At the cost of a truly aching back I finished a first coat on all the front-facing new lumber – which if that sounds like it’s weasel-worded, it is: I have to pull the balusters to properly paint the pre-existing lumber, and that’s okay because they could really use another coat of green while I’m here.
The new floorboards have been down for over two months but I never finished properly securing them because I knew all along I’d have to take them up again to paint under them. The current plan is to take them up a little at a time, paint what they cover, then properly screw them down with deck screws. We’ll see if that plan is worth the genuine pain in the ass it will be: I might end up just leaving that part for last and taking them all off at once.
I noticed yesterday, the first time I’ve used my wall brush this year, that it really didn’t want to properly clean. And over the course of three hours’ painting this morning it got stiffer and less cooperative.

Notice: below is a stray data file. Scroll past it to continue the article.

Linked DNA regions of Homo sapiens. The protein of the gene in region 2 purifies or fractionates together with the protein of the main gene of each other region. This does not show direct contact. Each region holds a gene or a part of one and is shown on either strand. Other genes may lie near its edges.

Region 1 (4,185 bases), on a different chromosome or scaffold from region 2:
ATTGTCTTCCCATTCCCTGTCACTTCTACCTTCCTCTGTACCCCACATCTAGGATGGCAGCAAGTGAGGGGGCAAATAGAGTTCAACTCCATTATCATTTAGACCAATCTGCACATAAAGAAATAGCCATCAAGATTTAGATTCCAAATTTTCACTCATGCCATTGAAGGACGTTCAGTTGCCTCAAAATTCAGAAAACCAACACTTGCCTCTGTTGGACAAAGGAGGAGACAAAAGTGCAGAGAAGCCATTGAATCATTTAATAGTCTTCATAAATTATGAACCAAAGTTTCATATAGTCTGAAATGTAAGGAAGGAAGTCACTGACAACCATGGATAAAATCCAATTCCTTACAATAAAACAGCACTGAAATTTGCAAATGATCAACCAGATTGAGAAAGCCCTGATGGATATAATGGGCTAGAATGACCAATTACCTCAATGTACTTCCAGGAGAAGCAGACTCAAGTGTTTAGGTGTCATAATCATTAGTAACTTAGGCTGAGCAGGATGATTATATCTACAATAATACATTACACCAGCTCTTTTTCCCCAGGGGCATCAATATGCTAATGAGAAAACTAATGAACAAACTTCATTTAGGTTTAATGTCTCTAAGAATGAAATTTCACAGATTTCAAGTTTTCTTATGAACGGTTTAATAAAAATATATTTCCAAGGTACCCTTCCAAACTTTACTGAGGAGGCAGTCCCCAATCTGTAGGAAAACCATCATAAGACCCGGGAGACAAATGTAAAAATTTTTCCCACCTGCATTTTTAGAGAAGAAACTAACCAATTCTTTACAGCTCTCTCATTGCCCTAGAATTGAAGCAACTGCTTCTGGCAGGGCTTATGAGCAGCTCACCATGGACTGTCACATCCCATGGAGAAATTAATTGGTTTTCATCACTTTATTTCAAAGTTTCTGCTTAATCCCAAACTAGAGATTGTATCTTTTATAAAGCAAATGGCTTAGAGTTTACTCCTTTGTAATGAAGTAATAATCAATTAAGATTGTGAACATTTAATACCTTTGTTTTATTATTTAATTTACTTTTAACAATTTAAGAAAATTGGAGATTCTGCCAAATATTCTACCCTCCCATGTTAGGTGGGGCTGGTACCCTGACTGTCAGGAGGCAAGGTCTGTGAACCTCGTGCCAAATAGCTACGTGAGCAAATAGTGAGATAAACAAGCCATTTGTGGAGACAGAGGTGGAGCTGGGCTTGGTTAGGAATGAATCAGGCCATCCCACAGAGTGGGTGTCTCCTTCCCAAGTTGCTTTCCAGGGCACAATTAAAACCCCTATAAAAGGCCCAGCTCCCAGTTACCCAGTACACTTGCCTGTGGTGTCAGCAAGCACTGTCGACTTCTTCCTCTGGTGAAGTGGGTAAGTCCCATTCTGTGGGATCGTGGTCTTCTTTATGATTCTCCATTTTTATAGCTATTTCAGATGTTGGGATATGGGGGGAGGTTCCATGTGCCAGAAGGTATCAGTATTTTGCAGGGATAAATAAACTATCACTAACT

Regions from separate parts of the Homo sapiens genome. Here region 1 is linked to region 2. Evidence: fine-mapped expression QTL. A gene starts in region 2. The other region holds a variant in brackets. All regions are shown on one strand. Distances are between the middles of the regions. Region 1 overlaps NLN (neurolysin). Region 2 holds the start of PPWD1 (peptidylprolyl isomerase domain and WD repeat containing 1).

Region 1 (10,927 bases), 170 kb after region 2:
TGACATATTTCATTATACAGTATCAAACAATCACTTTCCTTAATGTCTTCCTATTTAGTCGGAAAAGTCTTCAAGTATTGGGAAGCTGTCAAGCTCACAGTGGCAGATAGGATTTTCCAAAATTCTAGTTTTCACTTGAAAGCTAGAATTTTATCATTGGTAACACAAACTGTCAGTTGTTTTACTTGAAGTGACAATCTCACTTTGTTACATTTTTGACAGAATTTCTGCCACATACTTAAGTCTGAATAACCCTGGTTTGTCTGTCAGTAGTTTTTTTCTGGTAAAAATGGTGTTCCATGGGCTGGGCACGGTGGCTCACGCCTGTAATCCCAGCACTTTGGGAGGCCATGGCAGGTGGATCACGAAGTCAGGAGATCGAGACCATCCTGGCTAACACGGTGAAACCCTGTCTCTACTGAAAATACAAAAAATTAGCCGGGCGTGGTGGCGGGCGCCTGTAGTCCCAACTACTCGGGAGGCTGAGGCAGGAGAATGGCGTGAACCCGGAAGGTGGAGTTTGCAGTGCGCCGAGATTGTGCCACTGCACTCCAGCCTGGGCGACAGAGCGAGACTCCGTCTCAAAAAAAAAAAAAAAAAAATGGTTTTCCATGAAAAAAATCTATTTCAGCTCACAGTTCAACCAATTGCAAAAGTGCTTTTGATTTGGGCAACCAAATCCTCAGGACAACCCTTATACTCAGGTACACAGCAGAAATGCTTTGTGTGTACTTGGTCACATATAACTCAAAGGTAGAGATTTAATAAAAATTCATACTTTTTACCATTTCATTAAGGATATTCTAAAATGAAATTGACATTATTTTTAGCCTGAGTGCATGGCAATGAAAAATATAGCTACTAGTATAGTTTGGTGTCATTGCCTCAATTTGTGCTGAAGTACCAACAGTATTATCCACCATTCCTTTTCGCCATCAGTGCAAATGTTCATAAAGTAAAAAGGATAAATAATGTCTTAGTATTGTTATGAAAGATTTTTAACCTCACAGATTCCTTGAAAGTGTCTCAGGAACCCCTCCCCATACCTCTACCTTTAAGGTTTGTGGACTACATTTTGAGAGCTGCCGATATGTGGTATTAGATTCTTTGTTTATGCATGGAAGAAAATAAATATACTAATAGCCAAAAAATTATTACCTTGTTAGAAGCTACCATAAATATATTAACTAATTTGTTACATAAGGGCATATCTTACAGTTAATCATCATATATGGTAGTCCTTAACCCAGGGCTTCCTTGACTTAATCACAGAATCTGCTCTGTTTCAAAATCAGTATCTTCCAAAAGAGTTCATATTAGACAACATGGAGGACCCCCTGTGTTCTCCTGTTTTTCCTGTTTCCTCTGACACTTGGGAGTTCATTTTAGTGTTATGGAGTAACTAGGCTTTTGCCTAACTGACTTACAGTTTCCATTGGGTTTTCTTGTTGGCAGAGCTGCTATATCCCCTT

Through my married years I confess I negligently destroyed more than a few paintbrushes out of a (in hindsight) childish wish to passive-aggressively express my objection to all that damned evening and weekend painting. I bought this brush and – to my utter astonishment – two cutting brushes after the Great Siding Project of 2015 when I found myself actually enthusiastic about painting and maintaining the finally-completed cabin exterior. Since that time the only brushes I’ve purposely allowed to be destroyed were cheap one-shots bought for using Killz. I still have those three half-decent brushes. But this one isn’t cleaning up the way it used to, and I find myself wondering if it’s possible to honestly wear out a paintbrush.
It’s just a wall brush, it’s not expensive and I’ll need one a lot on this project so I plan to replace it on Monday. But as Glidden is my witness, I never neglected it. 🙁